The rupee continued to decline against the US dollar, closing at an all-time low in the interbank market after even reaching 176 in intraday trading on Friday.
The currency has come under immense pressure in recent days as uncertainty over the International Monetary Fund’s (IMF) program shakes market participants. A higher import bill, a growing current account deficit and inflationary concerns compounded the exchange rate problems.
The all-time low comes just two weeks after the rupee closed at an interbank market low of 175.27 against the dollar.
On Friday, the rupee depreciated for the fifth consecutive time.
According to the State Bank of Pakistan (SBP), the PKR closed at 175.73 against USD after an overnight depreciation of Rs1.54 or 0.88%. On Thursday, the PKR had fallen to 174.19 against USD.
The rupee has lost almost 10% of its value against the US dollar since the start of the calendar year, but almost 14% since its recent high reached on May 7.
Here’s how the rupee worked in 2021:
IMF program ambiguity pushes rupee to over 174 against US dollar
“Uncertainty over talks with the IMF is the reason for the fall of the PKR in the market,” said Saad Hashemy, executive director of BMA Capital. Business recorder.
The market has been eagerly awaiting the IMF’s announcement of the release of $ 1 billion under the Extended Financing Facility and, despite statements by the government’s finance team, the lack of clarity appears to be taking its toll.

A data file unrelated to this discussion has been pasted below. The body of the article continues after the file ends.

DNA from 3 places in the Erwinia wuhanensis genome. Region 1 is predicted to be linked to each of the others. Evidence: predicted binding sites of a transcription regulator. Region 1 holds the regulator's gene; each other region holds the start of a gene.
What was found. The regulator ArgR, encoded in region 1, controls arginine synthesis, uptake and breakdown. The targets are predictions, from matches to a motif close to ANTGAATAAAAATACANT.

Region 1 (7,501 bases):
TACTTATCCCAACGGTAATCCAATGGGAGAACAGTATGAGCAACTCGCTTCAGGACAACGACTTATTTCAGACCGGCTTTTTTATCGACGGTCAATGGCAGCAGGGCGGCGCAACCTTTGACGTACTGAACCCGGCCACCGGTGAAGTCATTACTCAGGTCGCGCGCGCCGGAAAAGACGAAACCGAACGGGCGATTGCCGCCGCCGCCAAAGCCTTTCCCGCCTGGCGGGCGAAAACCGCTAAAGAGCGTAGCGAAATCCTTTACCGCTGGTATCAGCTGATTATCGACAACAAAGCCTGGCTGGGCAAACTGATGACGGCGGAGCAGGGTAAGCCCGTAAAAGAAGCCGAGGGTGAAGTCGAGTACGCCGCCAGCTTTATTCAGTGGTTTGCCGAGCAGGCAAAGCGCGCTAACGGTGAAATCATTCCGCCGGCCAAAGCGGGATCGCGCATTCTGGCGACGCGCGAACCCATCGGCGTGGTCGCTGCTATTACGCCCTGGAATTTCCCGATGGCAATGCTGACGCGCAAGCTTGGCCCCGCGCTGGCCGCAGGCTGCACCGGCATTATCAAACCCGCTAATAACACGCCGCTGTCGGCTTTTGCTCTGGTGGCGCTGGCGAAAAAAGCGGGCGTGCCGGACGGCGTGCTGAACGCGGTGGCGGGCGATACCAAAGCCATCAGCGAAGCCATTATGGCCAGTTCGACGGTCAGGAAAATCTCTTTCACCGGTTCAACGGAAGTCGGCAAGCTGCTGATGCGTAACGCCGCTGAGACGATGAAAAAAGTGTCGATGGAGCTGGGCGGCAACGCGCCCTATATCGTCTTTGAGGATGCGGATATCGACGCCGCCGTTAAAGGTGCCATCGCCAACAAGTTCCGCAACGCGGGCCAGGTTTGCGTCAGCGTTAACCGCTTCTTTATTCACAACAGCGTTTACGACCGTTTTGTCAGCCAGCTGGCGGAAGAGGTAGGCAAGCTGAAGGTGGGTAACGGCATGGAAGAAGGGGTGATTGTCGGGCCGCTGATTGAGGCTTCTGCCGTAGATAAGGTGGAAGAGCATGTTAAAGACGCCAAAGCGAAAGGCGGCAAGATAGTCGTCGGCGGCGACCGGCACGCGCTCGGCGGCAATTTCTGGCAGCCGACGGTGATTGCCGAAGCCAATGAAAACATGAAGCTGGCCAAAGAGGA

Hashemy, however, remained convinced that the devaluation phenomenon is temporary and that the rupee will change direction as soon as the IMF announcement is made.
“From a real effective exchange rate (REER) perspective, the rupee is still lower than the dollar, showing that devaluation has more to do with IMF uncertainty.”
A similar statement was made by Khurram Schehzad, president and CEO of Alpha Beta Core, in a conversation with a private channel.
He said the devaluation of the PKR against the US dollar is due to the delay in the IMF program.
“It would be better to give a deadline for the negotiations,” Schehzad said. “The market faces many psychological impacts due to statements and a delay in an event increases uncertainty.”
He added that the support plan offered by Saudi Arabia had not yet reflected the position of Pakistan’s foreign exchange reserves.
âThese reserves played a very critical role in providing immediate relief. All these developments, which are not reflected in the figures at present, have shaken investor confidence, âhe said.
Against USD: Pakistani rupee crosses 175 for first time in history
As the country’s total liquid foreign exchange reserves passed the $ 24 billion mark, analysts on condition of anonymity expressed concern that Pakistan faced a huge funding gap, which will not be closed despite the IMF financing.
âThe current account deficit (CAD) is expected to be around $ 12 billion to $ 14 billion, and debt service of $ 15 billion is expected. That translates to just $ 30 billion. In addition, the increase in POL tariffs and freight charges is added to the import bill. It is a difficult phase from a macroeconomic point of view, âsaid a market expert.